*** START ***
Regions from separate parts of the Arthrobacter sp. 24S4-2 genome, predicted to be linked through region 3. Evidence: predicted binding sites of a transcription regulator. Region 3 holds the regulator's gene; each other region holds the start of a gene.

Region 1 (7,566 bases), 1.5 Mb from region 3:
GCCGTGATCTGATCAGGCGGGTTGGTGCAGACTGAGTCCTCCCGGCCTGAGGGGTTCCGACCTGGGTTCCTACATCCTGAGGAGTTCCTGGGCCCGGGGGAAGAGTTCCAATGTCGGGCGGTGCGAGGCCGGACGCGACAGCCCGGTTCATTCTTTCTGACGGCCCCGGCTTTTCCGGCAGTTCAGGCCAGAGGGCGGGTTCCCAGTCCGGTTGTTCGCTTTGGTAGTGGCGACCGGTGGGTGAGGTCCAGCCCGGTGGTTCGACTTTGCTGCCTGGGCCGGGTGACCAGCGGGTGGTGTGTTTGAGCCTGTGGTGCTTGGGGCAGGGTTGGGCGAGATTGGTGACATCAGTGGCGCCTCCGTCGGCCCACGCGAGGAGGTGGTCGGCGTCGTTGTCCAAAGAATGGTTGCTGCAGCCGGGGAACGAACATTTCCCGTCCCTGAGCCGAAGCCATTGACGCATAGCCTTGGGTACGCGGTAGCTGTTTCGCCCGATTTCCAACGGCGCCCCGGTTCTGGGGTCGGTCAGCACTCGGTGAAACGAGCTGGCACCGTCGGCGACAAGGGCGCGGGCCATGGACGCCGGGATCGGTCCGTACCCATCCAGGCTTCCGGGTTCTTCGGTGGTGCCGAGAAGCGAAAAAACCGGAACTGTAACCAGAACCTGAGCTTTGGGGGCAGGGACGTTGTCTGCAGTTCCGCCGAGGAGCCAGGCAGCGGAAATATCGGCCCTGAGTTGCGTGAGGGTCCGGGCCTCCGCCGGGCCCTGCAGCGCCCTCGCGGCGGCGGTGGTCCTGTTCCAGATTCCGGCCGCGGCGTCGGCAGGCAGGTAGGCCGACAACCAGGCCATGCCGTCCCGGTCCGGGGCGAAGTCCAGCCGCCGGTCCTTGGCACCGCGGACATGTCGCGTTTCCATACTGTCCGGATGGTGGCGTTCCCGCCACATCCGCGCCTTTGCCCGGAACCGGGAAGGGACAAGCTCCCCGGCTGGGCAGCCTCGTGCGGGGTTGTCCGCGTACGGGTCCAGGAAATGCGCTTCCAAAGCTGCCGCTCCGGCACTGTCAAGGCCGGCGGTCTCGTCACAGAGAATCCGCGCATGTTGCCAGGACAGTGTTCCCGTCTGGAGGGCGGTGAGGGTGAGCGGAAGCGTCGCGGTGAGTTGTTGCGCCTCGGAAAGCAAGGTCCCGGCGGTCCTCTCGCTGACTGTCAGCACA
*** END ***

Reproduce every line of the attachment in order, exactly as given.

Regions from separate parts of the Arthrobacter sp. 24S4-2 genome, predicted to be linked through region 3. Evidence: predicted binding sites of a transcription regulator. Region 3 holds the regulator's gene; each other region holds the start of a gene.

Region 1 (7,566 bases), 1.5 Mb from region 3:
GCCGTGATCTGATCAGGCGGGTTGGTGCAGACTGAGTCCTCCCGGCCTGAGGGGTTCCGACCTGGGTTCCTACATCCTGAGGAGTTCCTGGGCCCGGGGGAAGAGTTCCAATGTCGGGCGGTGCGAGGCCGGACGCGACAGCCCGGTTCATTCTTTCTGACGGCCCCGGCTTTTCCGGCAGTTCAGGCCAGAGGGCGGGTTCCCAGTCCGGTTGTTCGCTTTGGTAGTGGCGACCGGTGGGTGAGGTCCAGCCCGGTGGTTCGACTTTGCTGCCTGGGCCGGGTGACCAGCGGGTGGTGTGTTTGAGCCTGTGGTGCTTGGGGCAGGGTTGGGCGAGATTGGTGACATCAGTGGCGCCTCCGTCGGCCCACGCGAGGAGGTGGTCGGCGTCGTTGTCCAAAGAATGGTTGCTGCAGCCGGGGAACGAACATTTCCCGTCCCTGAGCCGAAGCCATTGACGCATAGCCTTGGGTACGCGGTAGCTGTTTCGCCCGATTTCCAACGGCGCCCCGGTTCTGGGGTCGGTCAGCACTCGGTGAAACGAGCTGGCACCGTCGGCGACAAGGGCGCGGGCCATGGACGCCGGGATCGGTCCGTACCCATCCAGGCTTCCGGGTTCTTCGGTGGTGCCGAGAAGCGAAAAAACCGGAACTGTAACCAGAACCTGAGCTTTGGGGGCAGGGACGTTGTCTGCAGTTCCGCCGAGGAGCCAGGCAGCGGAAATATCGGCCCTGAGTTGCGTGAGGGTCCGGGCCTCCGCCGGGCCCTGCAGCGCCCTCGCGGCGGCGGTGGTCCTGTTCCAGATTCCGGCCGCGGCGTCGGCAGGCAGGTAGGCCGACAACCAGGCCATGCCGTCCCGGTCCGGGGCGAAGTCCAGCCGCCGGTCCTTGGCACCGCGGACATGTCGCGTTTCCATACTGTCCGGATGGTGGCGTTCCCGCCACATCCGCGCCTTTGCCCGGAACCGGGAAGGGACAAGCTCCCCGGCTGGGCAGCCTCGTGCGGGGTTGTCCGCGTACGGGTCCAGGAAATGCGCTTCCAAAGCTGCCGCTCCGGCACTGTCAAGGCCGGCGGTCTCGTCACAGAGAATCCGCGCATGTTGCCAGGACAGTGTTCCCGTCTGGAGGGCGGTGAGGGTGAGCGGAAGCGTCGCGGTGAGTTGTTGCGCCTCGGAAAGCAAGGTCCCGGCGGTCCTCTCGCTGACTGTCAGCACA